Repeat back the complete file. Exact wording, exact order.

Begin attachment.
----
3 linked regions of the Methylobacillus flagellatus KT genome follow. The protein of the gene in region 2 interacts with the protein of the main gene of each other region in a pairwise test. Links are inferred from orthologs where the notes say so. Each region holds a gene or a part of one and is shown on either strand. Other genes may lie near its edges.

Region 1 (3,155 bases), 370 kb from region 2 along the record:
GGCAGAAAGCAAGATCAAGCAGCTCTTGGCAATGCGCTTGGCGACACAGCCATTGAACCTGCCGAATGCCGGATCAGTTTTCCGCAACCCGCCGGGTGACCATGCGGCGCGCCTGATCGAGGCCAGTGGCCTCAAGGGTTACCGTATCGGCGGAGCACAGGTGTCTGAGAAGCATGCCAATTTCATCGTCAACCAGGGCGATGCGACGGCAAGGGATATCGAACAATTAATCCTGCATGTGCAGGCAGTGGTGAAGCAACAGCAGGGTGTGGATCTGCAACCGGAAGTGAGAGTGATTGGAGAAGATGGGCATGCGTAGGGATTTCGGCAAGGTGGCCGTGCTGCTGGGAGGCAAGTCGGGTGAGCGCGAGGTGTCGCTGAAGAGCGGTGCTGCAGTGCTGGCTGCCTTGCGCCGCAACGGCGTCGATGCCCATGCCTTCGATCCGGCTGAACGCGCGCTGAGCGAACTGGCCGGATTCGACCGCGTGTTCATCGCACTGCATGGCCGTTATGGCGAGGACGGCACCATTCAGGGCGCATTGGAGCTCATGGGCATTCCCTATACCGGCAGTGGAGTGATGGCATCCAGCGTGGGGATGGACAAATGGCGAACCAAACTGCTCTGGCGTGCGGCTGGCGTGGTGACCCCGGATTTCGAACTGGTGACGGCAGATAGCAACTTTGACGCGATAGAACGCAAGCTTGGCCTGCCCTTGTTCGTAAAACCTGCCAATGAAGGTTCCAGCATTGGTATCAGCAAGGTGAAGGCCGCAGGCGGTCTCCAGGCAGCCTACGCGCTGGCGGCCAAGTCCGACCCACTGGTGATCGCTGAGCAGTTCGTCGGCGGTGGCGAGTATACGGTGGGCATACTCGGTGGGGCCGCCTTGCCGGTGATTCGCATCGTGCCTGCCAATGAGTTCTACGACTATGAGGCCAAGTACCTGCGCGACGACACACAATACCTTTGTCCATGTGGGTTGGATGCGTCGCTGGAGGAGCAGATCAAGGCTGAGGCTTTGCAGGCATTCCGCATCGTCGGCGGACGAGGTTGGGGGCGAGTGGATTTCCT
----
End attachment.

3 linked regions of the Methylobacillus flagellatus KT genome follow. The protein of the gene in region 2 interacts with the protein of the main gene of each other region in a pairwise test. Links are inferred from orthologs where the notes say so. Each region holds a gene or a part of one and is shown on either strand. Other genes may lie near its edges.

Region 1 (3,155 bases), 370 kb from region 2 along the record:
GGCAGAAAGCAAGATCAAGCAGCTCTTGGCAATGCGCTTGGCGACACAGCCATTGAACCTGCCGAATGCCGGATCAGTTTTCCGCAACCCGCCGGGTGACCATGCGGCGCGCCTGATCGAGGCCAGTGGCCTCAAGGGTTACCGTATCGGCGGAGCACAGGTGTCTGAGAAGCATGCCAATTTCATCGTCAACCAGGGCGATGCGACGGCAAGGGATATCGAACAATTAATCCTGCATGTGCAGGCAGTGGTGAAGCAACAGCAGGGTGTGGATCTGCAACCGGAAGTGAGAGTGATTGGAGAAGATGGGCATGCGTAGGGATTTCGGCAAGGTGGCCGTGCTGCTGGGAGGCAAGTCGGGTGAGCGCGAGGTGTCGCTGAAGAGCGGTGCTGCAGTGCTGGCTGCCTTGCGCCGCAACGGCGTCGATGCCCATGCCTTCGATCCGGCTGAACGCGCGCTGAGCGAACTGGCCGGATTCGACCGCGTGTTCATCGCACTGCATGGCCGTTATGGCGAGGACGGCACCATTCAGGGCGCATTGGAGCTCATGGGCATTCCCTATACCGGCAGTGGAGTGATGGCATCCAGCGTGGGGATGGACAAATGGCGAACCAAACTGCTCTGGCGTGCGGCTGGCGTGGTGACCCCGGATTTCGAACTGGTGACGGCAGATAGCAACTTTGACGCGATAGAACGCAAGCTTGGCCTGCCCTTGTTCGTAAAACCTGCCAATGAAGGTTCCAGCATTGGTATCAGCAAGGTGAAGGCCGCAGGCGGTCTCCAGGCAGCCTACGCGCTGGCGGCCAAGTCCGACCCACTGGTGATCGCTGAGCAGTTCGTCGGCGGTGGCGAGTATACGGTGGGCATACTCGGTGGGGCCGCCTTGCCGGTGATTCGCATCGTGCCTGCCAATGAGTTCTACGACTATGAGGCCAAGTACCTGCGCGACGACACACAATACCTTTGTCCATGTGGGTTGGATGCGTCGCTGGAGGAGCAGATCAAGGCTGAGGCTTTGCAGGCATTCCGCATCGTCGGCGGACGAGGTTGGGGGCGAGTGGATTTCCT